Bonsai Vineyard: Drip Irrigation

With ten grape vines in pots, and another ten fruit trees, I’ve been doing a lot of hand watering. It’s become quite a chore, so I’ve decided to put in a drip irrigation system. This will have water coming from a garden hose, through a pressure reducing fitting, into a feeder bottle so that I can fertilize, through a half-inch hose, and out of quarter-inch drip lines that run to each pot. Instead of a seemingly endless cycle of fill the watering can – water the vines/trees, I would just be able to turn on the water and go read a book. With a timer, I might not even have to turn the water on and off.

I had an abstract idea of what a drip system was and how it worked. What I needed was some hands on knowledge – what were the various components of a drip system? what did they do? how did they fit together? For a crash course in Drip Irrigation 101, I went to three hardware stores. I struck gold at Lowes with a clerk who had been a plumber and installed many a drip system. Now I have most of the equipment I need and a much better idea of how to put that equipment to use.

    Basic equipment for a drip irrigation system

  • half-inch tubing – delivers low pressure water to the drip system
  • quarter-inch tubing – delivers water to an individual vine or tree
  • 25 PSI Pressure Regulator – keeps pressure from overwhelming the system
  • 3/4″ hose to 1/2″ tubing adapter – connects the system to a garden hose or tap
  • quarter-inch double barbed connectors – connects quarter inch tubing to the half inch tubing
  • 50 quarter-inch hole plugs – plugs holes in the half inch tubing

    Other equipment that might be needed

  • anti siphon device – prevents back flow from the drip system to the water supply
  • filter – keeps dirt from clogging the drip system

You can buy this equipment at a garden center as a kit or as separate pieces. I had planned to buy a kit, and use it as a learning tool, but the clerk at Lowes assembled everything I needed for the system I had in mind. If all goes well, I’ll be putting it all together into a working drip irrigation system for use this summer.

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4 thoughts on “Bonsai Vineyard: Drip Irrigation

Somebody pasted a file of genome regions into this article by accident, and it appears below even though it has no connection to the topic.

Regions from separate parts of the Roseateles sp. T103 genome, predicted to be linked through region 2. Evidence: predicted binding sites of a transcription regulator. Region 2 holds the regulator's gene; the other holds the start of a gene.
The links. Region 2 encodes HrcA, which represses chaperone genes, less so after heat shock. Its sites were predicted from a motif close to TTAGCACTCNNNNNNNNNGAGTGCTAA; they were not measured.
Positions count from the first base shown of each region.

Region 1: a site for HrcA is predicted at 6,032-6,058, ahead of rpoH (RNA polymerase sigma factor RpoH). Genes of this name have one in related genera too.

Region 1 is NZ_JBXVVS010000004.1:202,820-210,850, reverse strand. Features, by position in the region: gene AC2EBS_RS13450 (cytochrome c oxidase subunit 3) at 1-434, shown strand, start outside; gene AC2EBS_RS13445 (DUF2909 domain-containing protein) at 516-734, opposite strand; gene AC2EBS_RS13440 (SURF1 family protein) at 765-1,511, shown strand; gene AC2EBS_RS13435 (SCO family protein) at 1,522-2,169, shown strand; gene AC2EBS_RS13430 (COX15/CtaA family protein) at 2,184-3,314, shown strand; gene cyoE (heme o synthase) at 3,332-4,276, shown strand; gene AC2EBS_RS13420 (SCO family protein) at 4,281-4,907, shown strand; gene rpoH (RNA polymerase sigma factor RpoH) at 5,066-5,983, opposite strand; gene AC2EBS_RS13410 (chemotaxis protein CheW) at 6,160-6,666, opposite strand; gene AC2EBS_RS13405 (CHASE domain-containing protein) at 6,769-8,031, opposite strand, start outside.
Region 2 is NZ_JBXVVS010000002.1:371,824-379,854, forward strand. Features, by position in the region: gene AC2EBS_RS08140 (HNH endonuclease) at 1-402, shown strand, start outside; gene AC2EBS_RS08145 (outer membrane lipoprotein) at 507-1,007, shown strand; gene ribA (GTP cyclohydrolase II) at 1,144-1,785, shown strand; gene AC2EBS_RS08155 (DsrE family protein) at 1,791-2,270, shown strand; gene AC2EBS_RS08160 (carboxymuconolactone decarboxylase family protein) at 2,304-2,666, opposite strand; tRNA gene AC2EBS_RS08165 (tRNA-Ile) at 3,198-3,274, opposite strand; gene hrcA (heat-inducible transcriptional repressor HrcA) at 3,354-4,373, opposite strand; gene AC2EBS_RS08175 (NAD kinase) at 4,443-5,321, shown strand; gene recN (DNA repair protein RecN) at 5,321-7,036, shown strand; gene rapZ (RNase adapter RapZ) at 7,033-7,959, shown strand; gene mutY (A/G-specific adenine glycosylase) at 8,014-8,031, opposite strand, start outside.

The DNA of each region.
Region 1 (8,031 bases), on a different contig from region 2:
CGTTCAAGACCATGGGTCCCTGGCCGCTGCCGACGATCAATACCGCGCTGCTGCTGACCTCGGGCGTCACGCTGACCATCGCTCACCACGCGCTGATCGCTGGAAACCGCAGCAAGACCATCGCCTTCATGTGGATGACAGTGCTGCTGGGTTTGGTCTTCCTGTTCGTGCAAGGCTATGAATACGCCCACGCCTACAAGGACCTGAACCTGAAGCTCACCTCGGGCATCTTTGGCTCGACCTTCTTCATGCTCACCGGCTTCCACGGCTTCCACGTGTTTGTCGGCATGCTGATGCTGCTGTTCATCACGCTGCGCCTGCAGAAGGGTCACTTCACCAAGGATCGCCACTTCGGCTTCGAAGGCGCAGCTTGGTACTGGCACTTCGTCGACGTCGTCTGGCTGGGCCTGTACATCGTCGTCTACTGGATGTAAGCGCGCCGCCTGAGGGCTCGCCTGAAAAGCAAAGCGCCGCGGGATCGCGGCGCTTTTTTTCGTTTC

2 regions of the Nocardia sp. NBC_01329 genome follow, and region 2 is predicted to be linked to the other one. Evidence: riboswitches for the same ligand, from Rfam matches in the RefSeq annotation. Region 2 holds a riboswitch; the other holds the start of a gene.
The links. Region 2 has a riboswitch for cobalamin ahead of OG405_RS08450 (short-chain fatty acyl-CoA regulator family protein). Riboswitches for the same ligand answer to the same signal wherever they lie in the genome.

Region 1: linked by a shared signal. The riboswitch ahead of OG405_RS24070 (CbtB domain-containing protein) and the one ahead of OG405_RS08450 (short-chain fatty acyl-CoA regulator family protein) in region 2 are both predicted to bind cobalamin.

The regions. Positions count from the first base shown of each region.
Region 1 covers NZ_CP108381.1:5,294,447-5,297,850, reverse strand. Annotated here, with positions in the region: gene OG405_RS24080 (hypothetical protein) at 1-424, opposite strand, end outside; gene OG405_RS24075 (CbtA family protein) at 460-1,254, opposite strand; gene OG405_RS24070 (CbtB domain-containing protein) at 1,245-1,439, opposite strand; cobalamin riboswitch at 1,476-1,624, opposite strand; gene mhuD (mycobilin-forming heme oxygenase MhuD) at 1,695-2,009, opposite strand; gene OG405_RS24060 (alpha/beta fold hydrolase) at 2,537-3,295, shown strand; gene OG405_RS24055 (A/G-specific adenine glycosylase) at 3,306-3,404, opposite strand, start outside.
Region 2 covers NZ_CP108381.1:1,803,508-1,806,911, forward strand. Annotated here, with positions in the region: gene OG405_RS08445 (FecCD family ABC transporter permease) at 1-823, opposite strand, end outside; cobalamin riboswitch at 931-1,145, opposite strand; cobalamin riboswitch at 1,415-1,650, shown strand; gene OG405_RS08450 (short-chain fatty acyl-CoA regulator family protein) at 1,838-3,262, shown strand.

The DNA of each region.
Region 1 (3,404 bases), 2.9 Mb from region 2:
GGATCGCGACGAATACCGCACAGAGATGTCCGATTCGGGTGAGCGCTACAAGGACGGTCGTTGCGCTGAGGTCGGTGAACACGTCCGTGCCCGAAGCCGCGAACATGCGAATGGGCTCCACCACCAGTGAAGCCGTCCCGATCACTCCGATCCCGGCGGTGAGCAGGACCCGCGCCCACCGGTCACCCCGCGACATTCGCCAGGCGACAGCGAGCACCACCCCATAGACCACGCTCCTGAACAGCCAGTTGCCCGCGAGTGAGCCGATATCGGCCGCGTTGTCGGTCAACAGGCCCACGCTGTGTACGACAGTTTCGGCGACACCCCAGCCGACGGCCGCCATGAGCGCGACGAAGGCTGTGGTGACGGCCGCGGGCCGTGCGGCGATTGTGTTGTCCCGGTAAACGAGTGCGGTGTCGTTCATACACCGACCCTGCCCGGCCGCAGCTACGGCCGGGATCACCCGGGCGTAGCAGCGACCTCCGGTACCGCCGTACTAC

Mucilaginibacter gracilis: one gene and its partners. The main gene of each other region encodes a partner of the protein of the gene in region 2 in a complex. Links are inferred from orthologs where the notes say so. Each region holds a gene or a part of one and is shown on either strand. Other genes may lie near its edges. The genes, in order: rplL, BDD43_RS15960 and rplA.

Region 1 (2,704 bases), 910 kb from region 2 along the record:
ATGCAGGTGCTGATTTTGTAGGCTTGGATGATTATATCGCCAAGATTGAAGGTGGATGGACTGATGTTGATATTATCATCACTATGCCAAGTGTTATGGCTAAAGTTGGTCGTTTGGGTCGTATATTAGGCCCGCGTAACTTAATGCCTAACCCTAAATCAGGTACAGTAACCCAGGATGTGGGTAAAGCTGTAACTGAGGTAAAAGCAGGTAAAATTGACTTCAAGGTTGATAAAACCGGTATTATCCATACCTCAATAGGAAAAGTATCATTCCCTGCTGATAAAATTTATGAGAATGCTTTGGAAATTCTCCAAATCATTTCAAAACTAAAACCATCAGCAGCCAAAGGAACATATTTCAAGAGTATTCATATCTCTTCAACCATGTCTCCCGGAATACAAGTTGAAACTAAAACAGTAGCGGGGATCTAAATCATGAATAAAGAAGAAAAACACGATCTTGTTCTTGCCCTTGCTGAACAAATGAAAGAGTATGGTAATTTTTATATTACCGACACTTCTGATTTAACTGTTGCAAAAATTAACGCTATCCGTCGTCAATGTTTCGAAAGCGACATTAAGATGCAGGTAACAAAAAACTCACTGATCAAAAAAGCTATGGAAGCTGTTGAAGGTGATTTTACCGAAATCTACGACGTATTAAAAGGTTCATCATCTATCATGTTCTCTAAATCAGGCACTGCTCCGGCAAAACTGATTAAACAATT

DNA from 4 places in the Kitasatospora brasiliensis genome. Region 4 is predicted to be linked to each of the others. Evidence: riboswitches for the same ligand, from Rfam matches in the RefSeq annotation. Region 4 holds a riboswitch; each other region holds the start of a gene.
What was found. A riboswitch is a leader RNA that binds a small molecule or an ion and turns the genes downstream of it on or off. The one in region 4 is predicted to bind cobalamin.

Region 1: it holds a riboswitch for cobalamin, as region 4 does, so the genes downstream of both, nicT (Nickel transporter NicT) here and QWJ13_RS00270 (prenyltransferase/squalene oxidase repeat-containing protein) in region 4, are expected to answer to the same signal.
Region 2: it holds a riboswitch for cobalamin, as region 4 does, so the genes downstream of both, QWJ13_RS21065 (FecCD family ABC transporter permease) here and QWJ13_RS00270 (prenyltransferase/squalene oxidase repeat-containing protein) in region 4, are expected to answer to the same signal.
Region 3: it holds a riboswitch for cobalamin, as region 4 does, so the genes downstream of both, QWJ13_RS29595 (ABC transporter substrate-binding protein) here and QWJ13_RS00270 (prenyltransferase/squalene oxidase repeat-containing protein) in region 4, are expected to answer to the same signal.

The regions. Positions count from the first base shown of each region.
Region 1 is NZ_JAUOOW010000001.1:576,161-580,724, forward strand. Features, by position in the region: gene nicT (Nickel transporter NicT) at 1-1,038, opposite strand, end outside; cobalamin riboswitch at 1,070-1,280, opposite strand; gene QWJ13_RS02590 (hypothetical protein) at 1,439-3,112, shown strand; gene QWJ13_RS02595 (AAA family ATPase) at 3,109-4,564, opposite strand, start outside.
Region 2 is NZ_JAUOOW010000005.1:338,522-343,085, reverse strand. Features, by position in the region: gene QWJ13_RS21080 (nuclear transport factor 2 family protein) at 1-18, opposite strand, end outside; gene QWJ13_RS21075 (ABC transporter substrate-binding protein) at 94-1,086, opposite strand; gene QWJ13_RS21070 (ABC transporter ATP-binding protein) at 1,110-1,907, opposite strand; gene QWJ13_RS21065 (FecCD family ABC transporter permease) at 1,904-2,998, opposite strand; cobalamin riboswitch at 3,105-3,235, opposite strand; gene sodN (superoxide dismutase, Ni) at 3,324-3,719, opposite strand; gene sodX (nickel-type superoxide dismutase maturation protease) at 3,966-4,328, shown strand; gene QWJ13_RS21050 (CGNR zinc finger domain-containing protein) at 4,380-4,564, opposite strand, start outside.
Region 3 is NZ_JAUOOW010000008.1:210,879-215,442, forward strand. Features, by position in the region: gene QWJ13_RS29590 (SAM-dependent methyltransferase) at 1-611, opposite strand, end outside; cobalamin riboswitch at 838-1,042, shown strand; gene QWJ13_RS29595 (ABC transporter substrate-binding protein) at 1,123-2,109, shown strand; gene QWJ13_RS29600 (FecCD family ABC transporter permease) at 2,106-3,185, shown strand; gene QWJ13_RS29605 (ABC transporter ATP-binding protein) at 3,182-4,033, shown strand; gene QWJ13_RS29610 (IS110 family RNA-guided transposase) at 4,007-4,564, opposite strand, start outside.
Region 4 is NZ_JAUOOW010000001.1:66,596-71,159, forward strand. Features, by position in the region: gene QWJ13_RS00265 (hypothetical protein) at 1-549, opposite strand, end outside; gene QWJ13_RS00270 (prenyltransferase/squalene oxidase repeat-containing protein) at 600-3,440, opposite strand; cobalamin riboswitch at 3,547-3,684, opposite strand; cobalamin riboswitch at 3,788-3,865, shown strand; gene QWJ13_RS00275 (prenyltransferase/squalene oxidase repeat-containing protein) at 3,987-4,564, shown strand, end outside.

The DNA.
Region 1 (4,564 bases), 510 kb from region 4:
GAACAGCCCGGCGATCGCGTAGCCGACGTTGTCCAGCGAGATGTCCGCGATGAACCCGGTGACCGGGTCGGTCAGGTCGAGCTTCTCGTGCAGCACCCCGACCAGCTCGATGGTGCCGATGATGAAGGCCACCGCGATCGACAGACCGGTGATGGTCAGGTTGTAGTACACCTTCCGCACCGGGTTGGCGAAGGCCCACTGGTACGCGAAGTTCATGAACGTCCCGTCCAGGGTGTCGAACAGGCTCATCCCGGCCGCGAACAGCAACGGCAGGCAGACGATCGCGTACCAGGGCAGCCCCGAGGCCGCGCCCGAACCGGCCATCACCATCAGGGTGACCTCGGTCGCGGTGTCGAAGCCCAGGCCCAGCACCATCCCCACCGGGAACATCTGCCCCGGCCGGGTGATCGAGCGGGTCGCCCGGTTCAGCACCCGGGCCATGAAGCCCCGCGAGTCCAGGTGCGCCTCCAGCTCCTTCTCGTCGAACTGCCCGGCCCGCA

1. John

    Great idea, Erroll. I have a veggie garden this year which has also proven to be quite an irrigation chore. Perhaps an adaptation of your concept would suit my needs in the garden. I’ll certainly be looking into it. Cheers!

    – John Hance

  2. Suzi

    Wow! Great Stuff! I live in a place ruled by a homeowner’s association, but they can’t say a word about what I put in containers! We have a hidden vineyard on a drip system in the side yard, and I could probably increase my 14 vines to 40 this way! A few more emmiters would be all I would need. The container types will be head trained, and I can’t wait to get started!!

    I have ordered 9 varieties in cutting form from UC Davis, that grow in hot, windy, dry climates (because that’s what I deal with), and you have opened tons of possibilities for me. They send 3 to 5 cuttings of each, and now I know if I can get them to grow, I have a plan on where to put them! YAY!

    Thanks so much for all the information!!

  3. Erroll Post author

    Hi Suzi,

    Glad I could help – I hope you’ll come back, once in a while, and update me on how your container vines are doing.


  4. Suzi

    Errol, could you do a post on how you are pruning your container vines? I have done a lot of research on head trained AKA Gobelet AKA Bush Trained vines (basically pruning so there is one fat trunk 2′-4′ high), and branches like a tree with canes springing and falling from those branches. I’d love to see pictures of your vines now that they are older. Thanks!

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